The "Best Picture" field has been expanded to ten films, nine of which I've seen. I didn't go see The Kids Are All Right because the buzz on it was too...perfect. Gay-themed movies with A-List stars always get overpraised. But I will eventually see it, on Jason The Commeter's recommendation.
Anyhoo, even without that, I can say the best movie of 2010 was Toy Story 3. But the Academy can't give the Oscar to an animated flick. Can't. Be. Done. I'd say they'd vote for the fairly banal Social Network but didn't they just give Fincher an award for the nearly as banal Benjamin Button? No? Hmmm.
No, I think it's gonna go to The King's Speech. This is a very enjoyable historical drama, stuffed to the gills with acting and meaning—reflecting on the importance of presentation. The Social Network is about the Internet after all, and there's no shortage of hostility to the Internet in Hollywood.
If it can't go to Toy Story 3, it probably should go to Winter's Bone, but King's Speech is a grand film in the Hollywood tradition.
Likewise, I think Colin Firth will win because Jesse Eisenberg is a punk, Bridges won last year, Franco was really good—but 127 Hours just isn't Oscar material, however good—and Bardem is a Spaniard (who already has an Oscar).
For best actress, I'm gonna go out on a limb and say Jennifer Lawrence will win. To my mind, the acting awards are always the toughest. There's almost always a good crowd. The supporting actor/actress award is usually the one where the less conservative pics are, and yet I think Lawrence was the big standout this year.
Best supporting actor? Christian Bale. Why? He needs one. They can't give him one for being Batman, but they can give him one for losing a bunch of weight and playing a crack addict.
The supporting actress category is even tougher. As tempted as I am to say that it'll be Hailee Steinfeld—and that's a way more likely bet than Jennifer Lawrence—I'm gonna guess Melissa Leo gets it. Seems like she's due.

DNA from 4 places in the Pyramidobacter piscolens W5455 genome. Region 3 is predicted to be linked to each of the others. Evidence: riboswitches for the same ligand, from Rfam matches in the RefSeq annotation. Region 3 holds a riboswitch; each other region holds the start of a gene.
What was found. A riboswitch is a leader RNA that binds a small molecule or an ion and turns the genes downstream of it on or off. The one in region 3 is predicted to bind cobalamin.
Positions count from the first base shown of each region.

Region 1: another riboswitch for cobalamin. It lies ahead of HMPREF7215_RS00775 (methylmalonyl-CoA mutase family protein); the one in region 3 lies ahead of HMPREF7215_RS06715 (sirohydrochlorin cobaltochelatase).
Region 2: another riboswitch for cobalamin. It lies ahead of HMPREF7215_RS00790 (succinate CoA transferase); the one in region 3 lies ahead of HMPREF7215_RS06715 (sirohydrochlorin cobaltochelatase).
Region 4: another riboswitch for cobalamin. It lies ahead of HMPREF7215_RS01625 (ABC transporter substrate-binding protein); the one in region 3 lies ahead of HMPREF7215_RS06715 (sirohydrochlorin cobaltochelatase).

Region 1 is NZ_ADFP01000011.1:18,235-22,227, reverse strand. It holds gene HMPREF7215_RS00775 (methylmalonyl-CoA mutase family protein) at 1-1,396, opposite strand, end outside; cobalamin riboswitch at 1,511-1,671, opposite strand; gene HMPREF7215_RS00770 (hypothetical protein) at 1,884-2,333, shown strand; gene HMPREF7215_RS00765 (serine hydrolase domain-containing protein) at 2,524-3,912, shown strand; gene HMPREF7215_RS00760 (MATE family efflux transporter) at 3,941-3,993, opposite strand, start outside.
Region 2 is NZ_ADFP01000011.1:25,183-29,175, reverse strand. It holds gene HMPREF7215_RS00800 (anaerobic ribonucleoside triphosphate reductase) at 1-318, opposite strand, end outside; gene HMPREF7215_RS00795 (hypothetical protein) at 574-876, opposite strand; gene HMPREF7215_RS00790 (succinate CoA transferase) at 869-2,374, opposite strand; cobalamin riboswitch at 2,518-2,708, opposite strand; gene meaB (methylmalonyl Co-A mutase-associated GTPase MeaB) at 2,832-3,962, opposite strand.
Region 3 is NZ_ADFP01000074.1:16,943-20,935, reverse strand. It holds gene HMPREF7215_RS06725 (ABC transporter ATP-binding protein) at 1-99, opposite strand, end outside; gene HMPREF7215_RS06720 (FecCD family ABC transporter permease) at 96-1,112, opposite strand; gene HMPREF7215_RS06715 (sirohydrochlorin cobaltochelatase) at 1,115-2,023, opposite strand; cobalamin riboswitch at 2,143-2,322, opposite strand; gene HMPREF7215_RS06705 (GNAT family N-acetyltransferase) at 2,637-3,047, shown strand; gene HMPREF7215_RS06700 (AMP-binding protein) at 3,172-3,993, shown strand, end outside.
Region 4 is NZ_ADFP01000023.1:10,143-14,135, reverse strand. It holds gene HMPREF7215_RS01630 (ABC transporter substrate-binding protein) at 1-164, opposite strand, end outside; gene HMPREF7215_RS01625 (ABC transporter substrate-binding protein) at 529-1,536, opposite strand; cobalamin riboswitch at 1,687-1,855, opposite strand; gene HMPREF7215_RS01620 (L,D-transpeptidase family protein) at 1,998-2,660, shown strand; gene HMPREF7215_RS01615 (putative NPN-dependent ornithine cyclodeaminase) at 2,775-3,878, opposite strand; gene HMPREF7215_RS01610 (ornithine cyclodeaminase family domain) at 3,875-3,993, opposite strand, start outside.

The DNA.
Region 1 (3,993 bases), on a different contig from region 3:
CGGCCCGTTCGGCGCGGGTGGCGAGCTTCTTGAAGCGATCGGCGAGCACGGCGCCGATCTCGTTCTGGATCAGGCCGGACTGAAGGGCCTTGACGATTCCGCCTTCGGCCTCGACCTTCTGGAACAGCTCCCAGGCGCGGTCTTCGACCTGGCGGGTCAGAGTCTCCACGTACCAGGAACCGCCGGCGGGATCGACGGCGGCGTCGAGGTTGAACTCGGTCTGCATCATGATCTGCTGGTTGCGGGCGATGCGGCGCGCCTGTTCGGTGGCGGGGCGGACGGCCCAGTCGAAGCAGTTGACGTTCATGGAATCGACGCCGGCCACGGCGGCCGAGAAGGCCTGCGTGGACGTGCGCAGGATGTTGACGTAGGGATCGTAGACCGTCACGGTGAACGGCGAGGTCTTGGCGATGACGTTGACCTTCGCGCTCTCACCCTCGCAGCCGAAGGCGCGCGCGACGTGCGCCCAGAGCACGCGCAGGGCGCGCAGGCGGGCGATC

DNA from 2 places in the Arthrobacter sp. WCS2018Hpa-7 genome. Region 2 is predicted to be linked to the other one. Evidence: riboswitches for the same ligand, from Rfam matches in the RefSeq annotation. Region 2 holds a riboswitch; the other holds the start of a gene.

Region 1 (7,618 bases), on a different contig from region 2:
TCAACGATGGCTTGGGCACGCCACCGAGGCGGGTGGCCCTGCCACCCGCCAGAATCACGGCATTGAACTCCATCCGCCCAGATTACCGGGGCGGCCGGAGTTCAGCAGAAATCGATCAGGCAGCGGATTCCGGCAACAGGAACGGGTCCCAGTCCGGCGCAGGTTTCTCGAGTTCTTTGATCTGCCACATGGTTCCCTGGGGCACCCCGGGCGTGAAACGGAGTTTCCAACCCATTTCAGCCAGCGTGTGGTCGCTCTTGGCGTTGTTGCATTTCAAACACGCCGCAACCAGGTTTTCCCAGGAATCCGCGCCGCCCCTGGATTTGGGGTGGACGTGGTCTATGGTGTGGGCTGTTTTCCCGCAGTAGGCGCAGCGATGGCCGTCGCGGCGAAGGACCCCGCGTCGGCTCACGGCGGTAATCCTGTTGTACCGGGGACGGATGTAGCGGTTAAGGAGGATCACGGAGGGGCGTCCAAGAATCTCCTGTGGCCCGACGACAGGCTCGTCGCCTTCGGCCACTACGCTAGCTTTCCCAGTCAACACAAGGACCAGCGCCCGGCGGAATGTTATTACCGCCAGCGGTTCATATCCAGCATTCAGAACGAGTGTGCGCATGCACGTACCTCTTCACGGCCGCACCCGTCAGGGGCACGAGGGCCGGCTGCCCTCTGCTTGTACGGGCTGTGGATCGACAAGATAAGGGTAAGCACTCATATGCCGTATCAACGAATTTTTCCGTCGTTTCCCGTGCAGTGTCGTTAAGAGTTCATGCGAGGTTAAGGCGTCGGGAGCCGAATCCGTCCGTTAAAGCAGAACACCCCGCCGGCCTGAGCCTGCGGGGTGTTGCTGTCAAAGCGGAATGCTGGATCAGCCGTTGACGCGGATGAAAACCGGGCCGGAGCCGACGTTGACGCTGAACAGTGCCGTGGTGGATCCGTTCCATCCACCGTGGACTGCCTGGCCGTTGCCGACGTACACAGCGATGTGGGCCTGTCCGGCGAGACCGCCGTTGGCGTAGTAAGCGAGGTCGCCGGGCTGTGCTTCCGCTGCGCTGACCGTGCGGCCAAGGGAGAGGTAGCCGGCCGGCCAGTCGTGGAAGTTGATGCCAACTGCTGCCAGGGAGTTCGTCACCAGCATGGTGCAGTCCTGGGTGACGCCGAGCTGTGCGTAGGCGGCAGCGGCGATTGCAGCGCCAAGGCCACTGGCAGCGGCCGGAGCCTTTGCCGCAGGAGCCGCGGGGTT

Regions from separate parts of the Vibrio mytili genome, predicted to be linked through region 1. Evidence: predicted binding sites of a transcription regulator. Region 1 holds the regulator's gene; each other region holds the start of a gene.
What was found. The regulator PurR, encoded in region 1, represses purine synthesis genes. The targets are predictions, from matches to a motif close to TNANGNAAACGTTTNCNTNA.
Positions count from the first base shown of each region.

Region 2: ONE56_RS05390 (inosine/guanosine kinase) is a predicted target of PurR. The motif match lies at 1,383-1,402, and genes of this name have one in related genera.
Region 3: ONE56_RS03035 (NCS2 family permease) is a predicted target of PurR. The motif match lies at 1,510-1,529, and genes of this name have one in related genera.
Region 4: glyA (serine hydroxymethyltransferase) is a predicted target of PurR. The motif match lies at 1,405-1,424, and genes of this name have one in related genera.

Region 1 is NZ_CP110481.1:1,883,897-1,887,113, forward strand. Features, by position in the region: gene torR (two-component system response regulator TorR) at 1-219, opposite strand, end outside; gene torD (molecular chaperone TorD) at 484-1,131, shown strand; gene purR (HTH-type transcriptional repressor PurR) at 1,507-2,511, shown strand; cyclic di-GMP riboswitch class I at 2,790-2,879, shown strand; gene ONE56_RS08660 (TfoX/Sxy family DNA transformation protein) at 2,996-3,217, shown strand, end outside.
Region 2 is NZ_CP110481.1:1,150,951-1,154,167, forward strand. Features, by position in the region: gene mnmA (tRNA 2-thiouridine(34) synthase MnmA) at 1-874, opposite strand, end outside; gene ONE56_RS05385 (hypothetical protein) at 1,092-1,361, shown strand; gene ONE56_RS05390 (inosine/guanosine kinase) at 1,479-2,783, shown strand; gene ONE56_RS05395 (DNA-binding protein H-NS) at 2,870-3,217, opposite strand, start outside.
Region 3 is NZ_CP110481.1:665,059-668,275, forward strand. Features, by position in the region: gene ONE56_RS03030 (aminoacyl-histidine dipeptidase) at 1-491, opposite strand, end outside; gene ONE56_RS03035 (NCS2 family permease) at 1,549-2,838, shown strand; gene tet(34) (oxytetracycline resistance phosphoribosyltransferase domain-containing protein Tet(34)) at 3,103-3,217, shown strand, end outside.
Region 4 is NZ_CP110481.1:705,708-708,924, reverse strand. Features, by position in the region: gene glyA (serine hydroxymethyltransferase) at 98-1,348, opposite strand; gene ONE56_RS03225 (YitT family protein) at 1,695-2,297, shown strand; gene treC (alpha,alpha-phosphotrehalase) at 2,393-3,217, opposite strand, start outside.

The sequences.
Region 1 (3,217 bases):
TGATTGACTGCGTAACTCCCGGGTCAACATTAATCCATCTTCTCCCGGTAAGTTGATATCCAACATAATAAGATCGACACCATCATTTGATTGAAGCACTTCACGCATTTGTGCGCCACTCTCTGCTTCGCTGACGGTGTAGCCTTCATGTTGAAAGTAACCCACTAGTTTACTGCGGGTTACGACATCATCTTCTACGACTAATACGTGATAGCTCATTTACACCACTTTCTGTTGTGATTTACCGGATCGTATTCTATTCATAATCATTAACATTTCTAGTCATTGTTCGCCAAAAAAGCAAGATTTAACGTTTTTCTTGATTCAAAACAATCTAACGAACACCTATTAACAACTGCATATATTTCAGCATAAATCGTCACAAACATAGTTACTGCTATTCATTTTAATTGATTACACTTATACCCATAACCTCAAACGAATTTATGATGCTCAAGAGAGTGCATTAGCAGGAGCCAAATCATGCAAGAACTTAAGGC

Best Director: Tom Hooper. Well, look The King's Speech wins best pic, it almost has to be the Best Director, too, right? Not really, but I'm gonna say the other guys all have the contempt that comes from familiarity.
Inception for best screenplay. That way they can give Chris Nolan an award that doesn't really matter.
Aaron Sorkin for the other best screenplay. 'cause they love him.
Toy Story 3 for best animated. If they give it to The Illusionist out of spite, they deserve to finish their careers out as voice actors for French funded films.
Biutiful for best foreign. Why? It's the only one I've even heard of, and I see more movies than most of the Academy.
Cinematography is a tough one. The real contenders are True Grit, Black Swan and Inception. But King's Speech could win 'cause it's on a roll. (I'm not sure how any picture can have "momentum" in this kind of voting scheme but they always talk like it does.) True Grit has the best classical cinematography—lots of great landscapes and natural lighting—while Black Swan's cinematography contributed heavily to its sense of a claustrophobia and paranoia.
I'm gonna guess Inception, just on the basis of it being incredibly complex.
Somehow, Inception isn't even up for editing which doesn't make a whole lot of sense. But 127 Hours is. Editing is almost always good in an big budget movies. I remember a few years ago (maybe 10-15, actually) where the editing was really bad and just being shocked. They're highly skilled guys as far as I can tell.
So my guess is between King's Speech (see previous discussion of "momentum") or Black Swan. I'm going to guess the latter.
Those are my guesses.
Let's watch and see how I fare.
(I'm kidding. Last time I watched the Oscars was...I think when the Enigma was too young to complain.)